Tuesday, March 4, 2014

Flipping for Pancakes

It's Pancake Day today in Liberal, Kansas, and Olney, England. So I thought I'd celebrate with them.

For the past 65 years, the women of the two communities have raced down the streets of their respective communities, flipping pancakes and running against the clock and each other. The race is always on Shrove Tuesday, the day before Ash Wednesday. It's the only race of its kind in the world.

In Olney, the Pancake Race tradition dates back to 1445. Legend has it that a woman was busy making pancakes and using up cooking fats, which were forbidden during Lent at that time. Hearing the church bells ring to announce the Shrove Tuesday service, she grabbed her head scarf and ran to the church, with pancake-filled skillet in hand. In following years, neighbors joined the race to the church. The first to arrive collected a Kiss of Peace from the bell ringer.

The international race with Liberal began in 1950, when Liberal Jaycee President R.J. Leete saw a photo of the English race in Time magazine and then contacted Olney, challenging their women to race against the women of Liberal.

Racers must still wear a head scarf and apron. Each runner must flip her pancake at the starting signal and again as she crosses the finish line to prove she still has her pancake after running the 415-yard course. The overall record stands at 36 wins for Liberal to Olney's 27. (Liberal has lost the past two years, so it's time for a Kansas victory, don't you think?)
Image from International Pancake Day website,
2011 Liberal winner Nicole Schowengerdt

According to the book, America Celebrates! A Patchwork of Weird & Wonderful Holiday Lore, some superstitions have evolved among Liberal racers:
  • It is considered good luck to carry a past winner's skillet in the race or wear a past winner's apron.
  • One year, the stack of concrete pancakes marking the starting point of the race was stolen. This was considered a bad omen, but the stack was later returned.
  • Although the women practice running 415 yards, it is considered bad luck to run the official race course during the practice sessions.
I flip for pancakes anytime, not just on International Pancake Day. So I decided to try out a new recipe for Coconut Pancakes and Coconut Syrup in honor of today's festivities, though I actually made the pancakes earlier to make sure they were blog worthy. They were.

I'm an advocate of breakfast-for-supper, so if you want to celebrate Shrove Tuesday in a way that's been a tradition since 1455, here's the recipe. And you don't even have to wear a head scarf or run a race to enjoy them!

Whether you make pancakes today or not, I'll leave you with the traditional blessing bestowed upon the winner - whether it be in Liberal or Olney:

The Peace of the Lord be always with you.
Coconut Pancakes
1 1/4 cups all-purpose flour
2 tbsp. sugar
1 tsp. baking powder
1/2 tsp. baking soda
1/4 tsp. salt
1/4 cup shredded coconut
1 egg, beaten
1/2 cup buttermilk
3/4 cup coconut milk (not coconut water)
1 tbsp. melted butter
Additional butter or cooking spray

Lightly mix together all dry ingredients. Mix all wet ingredients. Add wet ingredients to dry and stir just until incorporated. Don't overmix. In a skillet or on a griddle over medium-hot heat, drop rounds of batter (about 1/4 cup). Let cook until bubbles begin to pop in center of the pancake, about 2 minutes. Flip pancake and cook for an additional minute or so until golden brown. Test cook surface and temperature, and adjust cook time accordingly.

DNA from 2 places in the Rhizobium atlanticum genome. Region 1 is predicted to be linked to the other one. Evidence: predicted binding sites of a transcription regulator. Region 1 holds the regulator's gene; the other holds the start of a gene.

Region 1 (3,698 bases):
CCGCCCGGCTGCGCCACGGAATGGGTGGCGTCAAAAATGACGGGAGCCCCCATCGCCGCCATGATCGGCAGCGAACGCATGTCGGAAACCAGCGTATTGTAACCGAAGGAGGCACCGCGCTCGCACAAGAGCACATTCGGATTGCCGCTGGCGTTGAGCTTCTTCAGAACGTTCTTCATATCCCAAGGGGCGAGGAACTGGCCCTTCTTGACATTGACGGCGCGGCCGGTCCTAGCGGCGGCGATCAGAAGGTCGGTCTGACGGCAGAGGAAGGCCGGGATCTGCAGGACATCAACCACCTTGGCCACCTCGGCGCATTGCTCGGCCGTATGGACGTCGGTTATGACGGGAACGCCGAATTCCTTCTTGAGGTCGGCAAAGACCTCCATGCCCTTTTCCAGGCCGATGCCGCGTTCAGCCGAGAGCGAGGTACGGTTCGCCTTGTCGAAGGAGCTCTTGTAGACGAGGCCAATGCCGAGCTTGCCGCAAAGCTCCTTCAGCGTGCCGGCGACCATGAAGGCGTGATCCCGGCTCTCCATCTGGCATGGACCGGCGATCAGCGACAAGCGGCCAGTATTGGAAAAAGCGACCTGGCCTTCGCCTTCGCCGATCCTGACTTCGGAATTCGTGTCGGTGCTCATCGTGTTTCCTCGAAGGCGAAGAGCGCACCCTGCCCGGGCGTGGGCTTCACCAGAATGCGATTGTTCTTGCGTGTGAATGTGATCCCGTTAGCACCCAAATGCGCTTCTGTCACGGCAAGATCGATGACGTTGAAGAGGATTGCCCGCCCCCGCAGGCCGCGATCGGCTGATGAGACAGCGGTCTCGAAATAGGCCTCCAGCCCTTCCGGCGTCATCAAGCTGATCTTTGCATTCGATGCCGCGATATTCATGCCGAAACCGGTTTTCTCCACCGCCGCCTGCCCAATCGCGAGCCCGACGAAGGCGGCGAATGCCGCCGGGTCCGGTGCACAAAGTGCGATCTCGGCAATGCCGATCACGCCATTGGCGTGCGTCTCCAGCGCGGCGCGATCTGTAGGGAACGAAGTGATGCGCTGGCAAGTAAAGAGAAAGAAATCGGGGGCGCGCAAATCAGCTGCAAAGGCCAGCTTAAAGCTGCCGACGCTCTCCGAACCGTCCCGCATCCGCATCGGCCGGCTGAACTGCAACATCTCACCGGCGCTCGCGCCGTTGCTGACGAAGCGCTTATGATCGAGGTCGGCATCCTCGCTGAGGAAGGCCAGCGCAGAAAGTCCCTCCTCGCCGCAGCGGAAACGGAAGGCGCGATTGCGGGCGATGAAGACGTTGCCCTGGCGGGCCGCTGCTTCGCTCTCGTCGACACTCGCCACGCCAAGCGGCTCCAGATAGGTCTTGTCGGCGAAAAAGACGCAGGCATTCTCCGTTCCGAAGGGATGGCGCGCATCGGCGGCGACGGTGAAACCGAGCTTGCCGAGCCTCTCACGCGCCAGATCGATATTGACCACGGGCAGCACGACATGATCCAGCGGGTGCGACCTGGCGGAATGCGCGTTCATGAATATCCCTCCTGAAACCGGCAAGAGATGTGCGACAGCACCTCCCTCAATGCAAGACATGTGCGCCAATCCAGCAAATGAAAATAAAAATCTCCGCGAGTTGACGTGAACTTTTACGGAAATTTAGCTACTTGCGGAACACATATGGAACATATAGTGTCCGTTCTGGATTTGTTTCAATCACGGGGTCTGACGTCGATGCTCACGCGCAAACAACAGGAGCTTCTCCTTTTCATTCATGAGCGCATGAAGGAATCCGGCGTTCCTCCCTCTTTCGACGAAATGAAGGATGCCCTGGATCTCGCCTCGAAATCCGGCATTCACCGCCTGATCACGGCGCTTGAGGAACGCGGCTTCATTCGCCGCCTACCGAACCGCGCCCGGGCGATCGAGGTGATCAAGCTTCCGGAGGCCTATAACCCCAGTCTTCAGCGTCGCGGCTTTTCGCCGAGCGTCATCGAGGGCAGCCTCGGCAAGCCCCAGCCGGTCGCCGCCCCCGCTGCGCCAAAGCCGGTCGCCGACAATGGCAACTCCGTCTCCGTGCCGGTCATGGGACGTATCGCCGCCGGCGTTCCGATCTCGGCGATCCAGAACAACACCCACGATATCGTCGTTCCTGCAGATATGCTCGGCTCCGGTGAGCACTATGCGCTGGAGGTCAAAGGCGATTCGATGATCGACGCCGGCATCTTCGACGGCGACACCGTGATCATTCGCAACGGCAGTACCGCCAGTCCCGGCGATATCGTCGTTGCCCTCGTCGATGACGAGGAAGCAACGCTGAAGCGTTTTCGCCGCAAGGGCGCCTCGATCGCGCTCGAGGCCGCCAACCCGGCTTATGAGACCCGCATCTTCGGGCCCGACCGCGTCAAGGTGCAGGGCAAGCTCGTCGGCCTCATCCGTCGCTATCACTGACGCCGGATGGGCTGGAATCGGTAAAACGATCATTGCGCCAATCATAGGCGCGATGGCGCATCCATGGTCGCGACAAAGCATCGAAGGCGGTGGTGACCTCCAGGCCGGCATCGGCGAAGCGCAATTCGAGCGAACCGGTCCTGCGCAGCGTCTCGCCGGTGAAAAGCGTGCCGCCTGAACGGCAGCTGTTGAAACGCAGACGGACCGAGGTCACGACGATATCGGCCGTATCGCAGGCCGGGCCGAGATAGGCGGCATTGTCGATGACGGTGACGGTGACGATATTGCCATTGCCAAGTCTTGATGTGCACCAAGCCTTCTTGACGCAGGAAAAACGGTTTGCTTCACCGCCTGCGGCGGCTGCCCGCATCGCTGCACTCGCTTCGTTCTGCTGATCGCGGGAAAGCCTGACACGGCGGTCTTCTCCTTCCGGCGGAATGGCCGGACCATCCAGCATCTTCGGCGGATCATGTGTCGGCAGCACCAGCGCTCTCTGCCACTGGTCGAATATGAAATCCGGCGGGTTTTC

Serve with Coconut Syrup (or traditional syrup). I had fresh blueberries in the fridge, so we also used some of them on top.  And I sprinkled with toasted coconut, mainly for the picture, but it was pretty tasty, too.

Coconut Syrup
1/2 cup butter
3/4 cup buttermilk
1 cup sugar
1/2 tsp. baking soda
1 to 2 tsp. coconut extract

Place butter in a medium-sized saucepan, and melt over medium high heat. Add buttermilk and sugar. Stir together. Bring to a boil, stirring constantly, and let it boil 1 minute.

Remove from heat and add baking soda and coconut extract. The syrup will start to foam up and bubble. (That's why it's important to use a medium pan and not a small one.) Let it sit for about 5 minutes. It will thicken slightly as it cools. However, it is still foamy (just FYI!).

Need some other ideas for pancakes (or waffles)? Try these:

Copycat from Nashville's Pancake Pantry

I'm linked to Wichita blogger Ashley's Wake Up Wednesdays feature. Click on the link for loads of other tried and tested recipes. 


  1. What a neat celebration! Love the history and little tid-bits you shared, Kim.

    I am not a pancake eater; I do like from scratch buttermilk waffles though. Kind of like I love my Mom's bread pudding, but don't like french toast. My husband is a french toast fan and will not touch bread pudding.

    Glad to hear your electricity is staying on. Life is much more simple when we have electricity; I would not fair well as a pioneer.

    It's my own fault on the glasses deal, but accidents happen. Like you, I can't see without them.

    Here's to warmer weather heading our way!

    1. I probably prefer waffles, too, but I like any breakfast food. Waffles are our normal Sunday lunch so I don't have to get something prepared before choir run-through, church and Sunday School. The kids complained about it when they were home. Now, they definitely want that meal when they are home visiting. Absence makes the heart grow fonder?

      We may get a little snow today, but then the rest of the week is supposed to be a warm up. I'll vote for that! We could melt some of this snow!